At Shoreline Orthopaedics, our orthopaedic surgeons use a truly collaborative approach so our patients have the benefit of multiple expert opinions, without having to go elsewhere to obtain them.
Shoreline Orthopaedics provides more comprehensive services, state-of-the-art options, technologies and techniques than anyone else in the area.
The following information is provided to help you understand what you can expect from us regarding policies and procedures, and also what is expected of you before and after treatment or procedures.
The following information is provided to help you gain a better understanding of anatomy, terminology, certain orthopaedic procedures, and more. If you have any questions, feel free to ask your physician.
Although blood is mainly a liquid (plasma), it also contains small, solid components (red cells, white cells, and platelets.) Platelets are best known for their importance in clotting blood, however, they also contain hundreds of proteins called growth factors which are very important in the healing of injuries.
Platelet-rich plasma (PRP) is plasma that contains many more platelets than are typically found in blood. This high concentration of platelets means that the concentration of growth factors can be 5 to 10 times greater, or richer, than usual. Although laboratory studies have shown that the increased concentration of growth factors in PRP can potentially speed up the healing process, researchers are not clear on how PRP may actually work.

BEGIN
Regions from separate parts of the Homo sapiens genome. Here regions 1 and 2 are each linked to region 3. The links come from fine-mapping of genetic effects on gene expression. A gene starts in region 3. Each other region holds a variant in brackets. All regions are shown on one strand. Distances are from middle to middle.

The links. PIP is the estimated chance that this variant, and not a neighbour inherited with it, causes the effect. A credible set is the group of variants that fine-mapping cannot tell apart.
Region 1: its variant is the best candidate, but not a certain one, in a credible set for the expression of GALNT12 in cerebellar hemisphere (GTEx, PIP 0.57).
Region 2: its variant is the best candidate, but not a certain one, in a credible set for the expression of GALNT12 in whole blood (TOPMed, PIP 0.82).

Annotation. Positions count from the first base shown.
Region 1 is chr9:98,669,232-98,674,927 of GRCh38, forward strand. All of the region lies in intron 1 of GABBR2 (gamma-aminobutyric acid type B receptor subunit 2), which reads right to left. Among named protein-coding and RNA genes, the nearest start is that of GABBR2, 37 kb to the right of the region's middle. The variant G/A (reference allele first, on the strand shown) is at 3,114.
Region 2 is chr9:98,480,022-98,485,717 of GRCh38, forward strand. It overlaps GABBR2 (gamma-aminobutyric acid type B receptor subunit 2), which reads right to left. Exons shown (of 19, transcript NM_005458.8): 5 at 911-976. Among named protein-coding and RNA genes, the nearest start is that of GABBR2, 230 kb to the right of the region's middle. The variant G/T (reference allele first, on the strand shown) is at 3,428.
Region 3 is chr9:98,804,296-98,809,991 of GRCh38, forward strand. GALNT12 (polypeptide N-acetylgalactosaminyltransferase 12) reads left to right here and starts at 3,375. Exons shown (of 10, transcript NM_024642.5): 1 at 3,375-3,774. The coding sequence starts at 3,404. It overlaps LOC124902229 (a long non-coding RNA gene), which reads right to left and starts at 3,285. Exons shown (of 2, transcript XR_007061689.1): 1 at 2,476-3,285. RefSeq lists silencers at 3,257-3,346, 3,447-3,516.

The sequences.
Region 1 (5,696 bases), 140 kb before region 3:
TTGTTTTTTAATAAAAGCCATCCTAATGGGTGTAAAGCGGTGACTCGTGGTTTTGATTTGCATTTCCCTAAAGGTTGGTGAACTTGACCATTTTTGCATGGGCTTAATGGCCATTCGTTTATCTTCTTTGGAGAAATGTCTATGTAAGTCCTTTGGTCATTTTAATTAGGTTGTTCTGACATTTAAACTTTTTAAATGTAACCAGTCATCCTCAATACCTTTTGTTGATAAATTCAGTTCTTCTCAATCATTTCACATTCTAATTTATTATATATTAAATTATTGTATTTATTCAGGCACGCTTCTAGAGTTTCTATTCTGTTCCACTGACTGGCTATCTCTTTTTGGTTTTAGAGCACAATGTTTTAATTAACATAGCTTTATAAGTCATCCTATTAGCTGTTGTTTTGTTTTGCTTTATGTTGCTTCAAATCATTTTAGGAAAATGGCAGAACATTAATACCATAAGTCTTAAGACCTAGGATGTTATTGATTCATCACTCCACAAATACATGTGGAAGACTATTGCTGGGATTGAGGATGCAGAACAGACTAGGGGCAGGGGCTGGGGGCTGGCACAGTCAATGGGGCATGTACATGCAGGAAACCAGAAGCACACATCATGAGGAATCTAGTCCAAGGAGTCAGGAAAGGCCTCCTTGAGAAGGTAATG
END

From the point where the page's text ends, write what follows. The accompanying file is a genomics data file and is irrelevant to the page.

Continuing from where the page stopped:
During recent years, PRP has received extensive publicity regarding its potential effectiveness in treating injuries. Famous athletes including Tiger Woods, Rafael Nadal, Hines Ward and others have received PRP for various problems such as sprained knees and chronic tendon injuries—conditions that have typically been treated successfully with medications, physical therapy or surgery. While some athletes have credited PRP treatments with allowing them to return to competition more quickly, research is ongoing and results regarding effectiveness remain inconclusive.
An injury site can be treated with a PRP preparation in the following ways:
Treatment with PRP could hold promise, and research is underway to evaluate this therapy. Currently, however, studies to back up recent media claims are lacking. Results remain inconclusive, in part, because effectiveness can be influenced by a variety of factors, including: area of the body being treated, patient health, and whether the injury is acute (as from a fall) or chronic (developed over a period of time).
Although PRP does appear to be effective in the treatment of chronic tendon injuries about the elbow, the medical community needs more scientific evidence before it can determine whether PRP therapy is truly effective in other conditions.
Although the success of PRP therapy is still questionable, the risks associated with it are minimal. There may be increased pain at the injection site, but the incidence of infection, tissue damage, nerve injuries, or other problems, appears to be no different from that associated with cortisone injections.
If you are considering PRP therapy, be sure to check your eligibility with your health insurance carrier. Currently, few insurance plans, including workers' compensation plans, provide even partial reimbursement for this treatment.
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